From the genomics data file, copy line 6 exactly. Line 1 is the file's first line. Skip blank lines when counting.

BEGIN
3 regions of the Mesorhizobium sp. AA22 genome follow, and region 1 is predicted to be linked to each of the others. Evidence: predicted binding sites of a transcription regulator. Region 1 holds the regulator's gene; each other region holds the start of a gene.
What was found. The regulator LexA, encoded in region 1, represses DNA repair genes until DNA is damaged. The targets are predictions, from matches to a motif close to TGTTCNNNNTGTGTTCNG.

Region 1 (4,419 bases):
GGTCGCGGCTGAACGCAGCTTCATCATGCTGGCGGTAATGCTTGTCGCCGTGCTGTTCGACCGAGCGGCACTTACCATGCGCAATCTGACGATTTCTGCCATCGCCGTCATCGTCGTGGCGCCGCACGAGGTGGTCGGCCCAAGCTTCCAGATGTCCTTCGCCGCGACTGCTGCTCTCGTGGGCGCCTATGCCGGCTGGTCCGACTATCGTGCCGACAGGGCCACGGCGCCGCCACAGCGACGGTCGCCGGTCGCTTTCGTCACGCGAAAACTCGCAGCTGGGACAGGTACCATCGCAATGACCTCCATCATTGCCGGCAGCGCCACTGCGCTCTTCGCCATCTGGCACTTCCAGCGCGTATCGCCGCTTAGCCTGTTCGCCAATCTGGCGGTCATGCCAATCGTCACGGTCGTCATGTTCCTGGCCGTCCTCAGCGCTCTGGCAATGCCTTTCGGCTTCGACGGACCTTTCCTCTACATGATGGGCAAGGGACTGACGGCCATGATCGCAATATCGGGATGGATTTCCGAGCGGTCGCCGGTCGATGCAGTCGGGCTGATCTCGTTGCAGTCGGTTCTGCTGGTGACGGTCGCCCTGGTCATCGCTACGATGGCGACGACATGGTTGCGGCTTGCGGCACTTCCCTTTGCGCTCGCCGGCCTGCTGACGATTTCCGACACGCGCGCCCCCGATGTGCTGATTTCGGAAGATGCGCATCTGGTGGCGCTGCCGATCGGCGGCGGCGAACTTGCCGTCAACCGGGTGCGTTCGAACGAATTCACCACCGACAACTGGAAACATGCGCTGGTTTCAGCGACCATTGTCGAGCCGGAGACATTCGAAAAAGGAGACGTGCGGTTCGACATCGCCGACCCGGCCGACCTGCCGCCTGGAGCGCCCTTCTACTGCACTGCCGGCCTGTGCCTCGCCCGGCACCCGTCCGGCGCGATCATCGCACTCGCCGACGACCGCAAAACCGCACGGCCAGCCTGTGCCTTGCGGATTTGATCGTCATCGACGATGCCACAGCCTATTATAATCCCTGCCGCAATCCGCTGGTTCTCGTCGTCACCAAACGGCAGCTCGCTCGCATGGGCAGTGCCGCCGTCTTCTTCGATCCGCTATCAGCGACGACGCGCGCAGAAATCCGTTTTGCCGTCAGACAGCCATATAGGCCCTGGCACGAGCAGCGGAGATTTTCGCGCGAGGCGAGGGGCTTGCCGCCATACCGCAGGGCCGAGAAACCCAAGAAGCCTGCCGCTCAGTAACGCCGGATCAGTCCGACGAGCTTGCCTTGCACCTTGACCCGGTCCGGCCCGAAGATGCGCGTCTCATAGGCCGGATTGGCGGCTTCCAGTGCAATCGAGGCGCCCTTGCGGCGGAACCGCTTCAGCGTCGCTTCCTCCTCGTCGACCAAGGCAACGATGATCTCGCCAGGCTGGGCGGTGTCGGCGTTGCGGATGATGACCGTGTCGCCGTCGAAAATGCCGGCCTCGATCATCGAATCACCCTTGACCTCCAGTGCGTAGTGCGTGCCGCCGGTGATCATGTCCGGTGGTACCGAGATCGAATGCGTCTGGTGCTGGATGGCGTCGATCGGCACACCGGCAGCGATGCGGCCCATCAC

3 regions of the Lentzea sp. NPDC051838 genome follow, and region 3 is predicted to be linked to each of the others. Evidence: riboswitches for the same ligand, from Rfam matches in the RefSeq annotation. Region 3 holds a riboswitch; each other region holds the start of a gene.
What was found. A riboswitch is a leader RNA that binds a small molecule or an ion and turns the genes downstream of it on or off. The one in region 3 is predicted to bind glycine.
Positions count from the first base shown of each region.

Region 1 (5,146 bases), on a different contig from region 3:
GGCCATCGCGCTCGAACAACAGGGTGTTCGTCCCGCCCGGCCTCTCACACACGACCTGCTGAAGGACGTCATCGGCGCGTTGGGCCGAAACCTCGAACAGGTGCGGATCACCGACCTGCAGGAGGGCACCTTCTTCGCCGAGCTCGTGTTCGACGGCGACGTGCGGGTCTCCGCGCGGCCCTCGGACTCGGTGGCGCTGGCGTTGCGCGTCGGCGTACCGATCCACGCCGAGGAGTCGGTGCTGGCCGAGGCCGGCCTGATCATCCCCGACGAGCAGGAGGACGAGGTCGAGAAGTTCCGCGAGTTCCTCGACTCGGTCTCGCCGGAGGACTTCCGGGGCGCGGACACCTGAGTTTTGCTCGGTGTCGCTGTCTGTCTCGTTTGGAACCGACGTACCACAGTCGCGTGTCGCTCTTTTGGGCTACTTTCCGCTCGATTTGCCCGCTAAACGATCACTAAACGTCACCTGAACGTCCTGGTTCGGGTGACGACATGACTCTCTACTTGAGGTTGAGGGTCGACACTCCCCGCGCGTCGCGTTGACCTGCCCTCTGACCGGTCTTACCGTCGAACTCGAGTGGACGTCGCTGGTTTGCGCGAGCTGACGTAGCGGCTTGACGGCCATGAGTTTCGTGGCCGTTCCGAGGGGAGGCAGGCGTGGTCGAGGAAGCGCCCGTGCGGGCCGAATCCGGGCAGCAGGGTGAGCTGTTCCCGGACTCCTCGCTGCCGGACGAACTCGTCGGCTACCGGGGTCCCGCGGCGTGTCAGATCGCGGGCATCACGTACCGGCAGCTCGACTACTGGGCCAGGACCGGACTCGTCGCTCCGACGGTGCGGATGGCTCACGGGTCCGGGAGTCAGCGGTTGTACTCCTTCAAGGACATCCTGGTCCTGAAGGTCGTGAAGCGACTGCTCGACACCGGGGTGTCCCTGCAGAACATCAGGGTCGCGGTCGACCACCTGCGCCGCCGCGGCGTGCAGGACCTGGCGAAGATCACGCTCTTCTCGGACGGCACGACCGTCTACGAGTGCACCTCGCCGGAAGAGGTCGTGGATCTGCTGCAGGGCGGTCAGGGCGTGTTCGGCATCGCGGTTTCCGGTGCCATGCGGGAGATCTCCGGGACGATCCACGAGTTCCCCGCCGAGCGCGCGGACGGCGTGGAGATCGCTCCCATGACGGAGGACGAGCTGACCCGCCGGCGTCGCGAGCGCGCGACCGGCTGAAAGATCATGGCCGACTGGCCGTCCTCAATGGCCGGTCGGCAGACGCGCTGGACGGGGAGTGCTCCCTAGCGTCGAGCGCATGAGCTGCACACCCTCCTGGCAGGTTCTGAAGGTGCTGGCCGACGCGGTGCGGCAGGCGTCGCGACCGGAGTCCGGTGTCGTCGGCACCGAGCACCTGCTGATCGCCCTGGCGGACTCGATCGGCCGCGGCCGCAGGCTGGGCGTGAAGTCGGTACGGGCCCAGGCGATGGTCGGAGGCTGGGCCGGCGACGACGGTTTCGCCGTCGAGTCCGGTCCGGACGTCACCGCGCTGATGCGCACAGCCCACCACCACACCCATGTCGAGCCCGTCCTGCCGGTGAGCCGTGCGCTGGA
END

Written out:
What was found. A riboswitch is a leader RNA that binds a small molecule or an ion and turns the genes downstream of it on or off. The one in region 3 is predicted to bind glycine.